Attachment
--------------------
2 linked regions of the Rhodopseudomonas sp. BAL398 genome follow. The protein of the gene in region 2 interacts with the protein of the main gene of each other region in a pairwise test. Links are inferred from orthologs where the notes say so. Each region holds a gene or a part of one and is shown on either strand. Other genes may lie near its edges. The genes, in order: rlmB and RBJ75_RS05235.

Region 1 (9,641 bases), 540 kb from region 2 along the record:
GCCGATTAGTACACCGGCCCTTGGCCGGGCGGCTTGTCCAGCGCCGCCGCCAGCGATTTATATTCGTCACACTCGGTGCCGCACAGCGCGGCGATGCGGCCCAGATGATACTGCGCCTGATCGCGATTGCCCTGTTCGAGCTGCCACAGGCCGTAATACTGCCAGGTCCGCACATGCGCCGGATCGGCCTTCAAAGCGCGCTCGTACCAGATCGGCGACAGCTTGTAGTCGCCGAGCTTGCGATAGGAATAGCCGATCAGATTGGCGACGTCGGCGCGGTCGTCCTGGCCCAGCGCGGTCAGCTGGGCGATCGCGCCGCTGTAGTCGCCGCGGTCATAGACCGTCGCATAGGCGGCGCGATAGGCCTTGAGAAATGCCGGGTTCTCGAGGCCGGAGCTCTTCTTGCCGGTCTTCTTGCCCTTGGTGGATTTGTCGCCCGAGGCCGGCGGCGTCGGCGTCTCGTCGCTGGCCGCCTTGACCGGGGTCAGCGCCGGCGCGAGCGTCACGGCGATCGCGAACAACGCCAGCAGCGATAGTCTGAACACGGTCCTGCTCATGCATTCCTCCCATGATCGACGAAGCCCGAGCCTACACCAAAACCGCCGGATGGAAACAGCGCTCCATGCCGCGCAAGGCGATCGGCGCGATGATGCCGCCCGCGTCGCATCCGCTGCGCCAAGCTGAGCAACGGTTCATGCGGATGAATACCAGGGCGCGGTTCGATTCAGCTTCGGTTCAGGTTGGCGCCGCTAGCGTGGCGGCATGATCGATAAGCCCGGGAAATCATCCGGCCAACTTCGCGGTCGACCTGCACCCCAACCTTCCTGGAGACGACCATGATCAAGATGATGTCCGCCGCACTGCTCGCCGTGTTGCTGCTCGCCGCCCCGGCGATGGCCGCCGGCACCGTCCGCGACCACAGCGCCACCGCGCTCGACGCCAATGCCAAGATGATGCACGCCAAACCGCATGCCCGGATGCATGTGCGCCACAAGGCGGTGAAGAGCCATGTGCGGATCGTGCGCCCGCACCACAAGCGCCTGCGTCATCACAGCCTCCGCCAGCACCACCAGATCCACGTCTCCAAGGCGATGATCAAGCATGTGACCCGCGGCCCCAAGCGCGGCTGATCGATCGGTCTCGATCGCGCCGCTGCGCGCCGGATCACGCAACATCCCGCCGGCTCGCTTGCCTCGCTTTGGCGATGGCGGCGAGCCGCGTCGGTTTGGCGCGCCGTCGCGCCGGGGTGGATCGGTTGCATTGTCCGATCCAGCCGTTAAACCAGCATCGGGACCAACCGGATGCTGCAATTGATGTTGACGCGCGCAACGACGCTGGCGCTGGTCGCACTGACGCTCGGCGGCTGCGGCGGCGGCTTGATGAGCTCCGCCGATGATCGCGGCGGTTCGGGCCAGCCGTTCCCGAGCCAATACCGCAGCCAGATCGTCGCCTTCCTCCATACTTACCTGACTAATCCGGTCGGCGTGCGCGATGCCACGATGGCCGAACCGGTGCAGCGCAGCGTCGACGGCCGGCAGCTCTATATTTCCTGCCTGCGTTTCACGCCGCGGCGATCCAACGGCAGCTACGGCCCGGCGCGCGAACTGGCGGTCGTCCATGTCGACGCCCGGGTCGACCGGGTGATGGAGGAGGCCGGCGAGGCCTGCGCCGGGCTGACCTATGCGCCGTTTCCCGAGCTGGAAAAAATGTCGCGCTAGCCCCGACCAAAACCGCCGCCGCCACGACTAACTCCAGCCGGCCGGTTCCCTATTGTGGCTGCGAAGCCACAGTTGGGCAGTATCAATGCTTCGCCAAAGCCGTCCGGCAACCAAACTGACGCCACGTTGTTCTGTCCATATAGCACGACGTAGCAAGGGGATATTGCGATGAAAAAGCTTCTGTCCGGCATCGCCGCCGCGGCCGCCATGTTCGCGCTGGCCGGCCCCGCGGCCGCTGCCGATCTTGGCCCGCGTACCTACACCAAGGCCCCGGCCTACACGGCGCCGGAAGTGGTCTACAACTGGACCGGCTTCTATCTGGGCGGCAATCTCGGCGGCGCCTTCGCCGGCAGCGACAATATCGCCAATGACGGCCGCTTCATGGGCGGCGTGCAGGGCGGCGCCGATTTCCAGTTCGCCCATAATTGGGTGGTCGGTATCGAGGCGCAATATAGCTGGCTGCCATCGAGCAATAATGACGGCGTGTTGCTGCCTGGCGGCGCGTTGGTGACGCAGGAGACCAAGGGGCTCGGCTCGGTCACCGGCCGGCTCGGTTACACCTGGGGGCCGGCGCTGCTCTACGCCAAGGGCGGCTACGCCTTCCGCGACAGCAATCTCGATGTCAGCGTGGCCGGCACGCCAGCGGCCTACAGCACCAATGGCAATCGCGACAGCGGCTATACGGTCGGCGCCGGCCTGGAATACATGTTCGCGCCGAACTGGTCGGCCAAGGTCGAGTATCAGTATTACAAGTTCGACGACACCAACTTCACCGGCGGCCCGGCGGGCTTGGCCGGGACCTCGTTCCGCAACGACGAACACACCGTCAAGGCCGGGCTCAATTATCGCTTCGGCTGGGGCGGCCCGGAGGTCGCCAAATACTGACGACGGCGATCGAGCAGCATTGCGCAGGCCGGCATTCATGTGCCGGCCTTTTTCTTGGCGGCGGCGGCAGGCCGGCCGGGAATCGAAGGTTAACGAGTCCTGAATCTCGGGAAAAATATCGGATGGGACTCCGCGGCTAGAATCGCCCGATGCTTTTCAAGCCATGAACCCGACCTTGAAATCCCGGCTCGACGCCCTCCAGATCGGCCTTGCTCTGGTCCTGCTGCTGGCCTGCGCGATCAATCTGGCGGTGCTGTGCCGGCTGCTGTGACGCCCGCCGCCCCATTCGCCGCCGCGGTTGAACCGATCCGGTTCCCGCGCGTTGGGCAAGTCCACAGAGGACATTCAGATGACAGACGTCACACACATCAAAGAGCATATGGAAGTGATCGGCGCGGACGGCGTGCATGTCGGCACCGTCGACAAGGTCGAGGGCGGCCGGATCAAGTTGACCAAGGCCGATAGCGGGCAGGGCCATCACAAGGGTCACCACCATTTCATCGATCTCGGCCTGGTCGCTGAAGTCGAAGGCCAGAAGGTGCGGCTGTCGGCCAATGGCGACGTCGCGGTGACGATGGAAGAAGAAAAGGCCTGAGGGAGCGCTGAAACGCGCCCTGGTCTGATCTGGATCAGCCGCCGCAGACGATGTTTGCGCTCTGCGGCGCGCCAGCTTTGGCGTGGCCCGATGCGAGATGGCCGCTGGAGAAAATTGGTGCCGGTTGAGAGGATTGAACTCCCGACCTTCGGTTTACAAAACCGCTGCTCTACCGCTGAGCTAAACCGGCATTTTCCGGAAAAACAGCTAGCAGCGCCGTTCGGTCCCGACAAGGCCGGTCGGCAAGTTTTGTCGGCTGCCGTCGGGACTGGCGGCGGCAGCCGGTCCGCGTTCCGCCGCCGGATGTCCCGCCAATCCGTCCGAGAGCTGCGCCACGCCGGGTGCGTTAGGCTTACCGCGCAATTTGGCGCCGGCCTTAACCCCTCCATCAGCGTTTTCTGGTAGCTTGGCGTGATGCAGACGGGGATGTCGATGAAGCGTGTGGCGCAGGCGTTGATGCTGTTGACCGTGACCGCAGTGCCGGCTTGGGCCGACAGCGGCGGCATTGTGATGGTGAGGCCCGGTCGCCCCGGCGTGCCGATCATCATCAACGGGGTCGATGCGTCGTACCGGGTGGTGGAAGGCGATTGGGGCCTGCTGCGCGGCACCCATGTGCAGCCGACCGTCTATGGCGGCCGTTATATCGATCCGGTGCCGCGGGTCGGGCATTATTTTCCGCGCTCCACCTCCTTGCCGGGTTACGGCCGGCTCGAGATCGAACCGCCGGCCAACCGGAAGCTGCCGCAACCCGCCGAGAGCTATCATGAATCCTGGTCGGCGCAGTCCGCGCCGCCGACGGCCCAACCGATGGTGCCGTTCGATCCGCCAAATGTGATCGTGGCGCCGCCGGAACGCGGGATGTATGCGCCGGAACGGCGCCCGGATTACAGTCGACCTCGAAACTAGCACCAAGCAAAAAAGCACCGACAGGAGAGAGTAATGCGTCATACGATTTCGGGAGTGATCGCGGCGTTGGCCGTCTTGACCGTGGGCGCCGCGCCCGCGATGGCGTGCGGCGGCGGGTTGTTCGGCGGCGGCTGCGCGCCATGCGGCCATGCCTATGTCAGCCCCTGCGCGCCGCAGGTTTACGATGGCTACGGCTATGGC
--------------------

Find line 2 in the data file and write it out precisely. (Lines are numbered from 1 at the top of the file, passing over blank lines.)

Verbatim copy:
Region 1 (9,641 bases), 540 kb from region 2 along the record: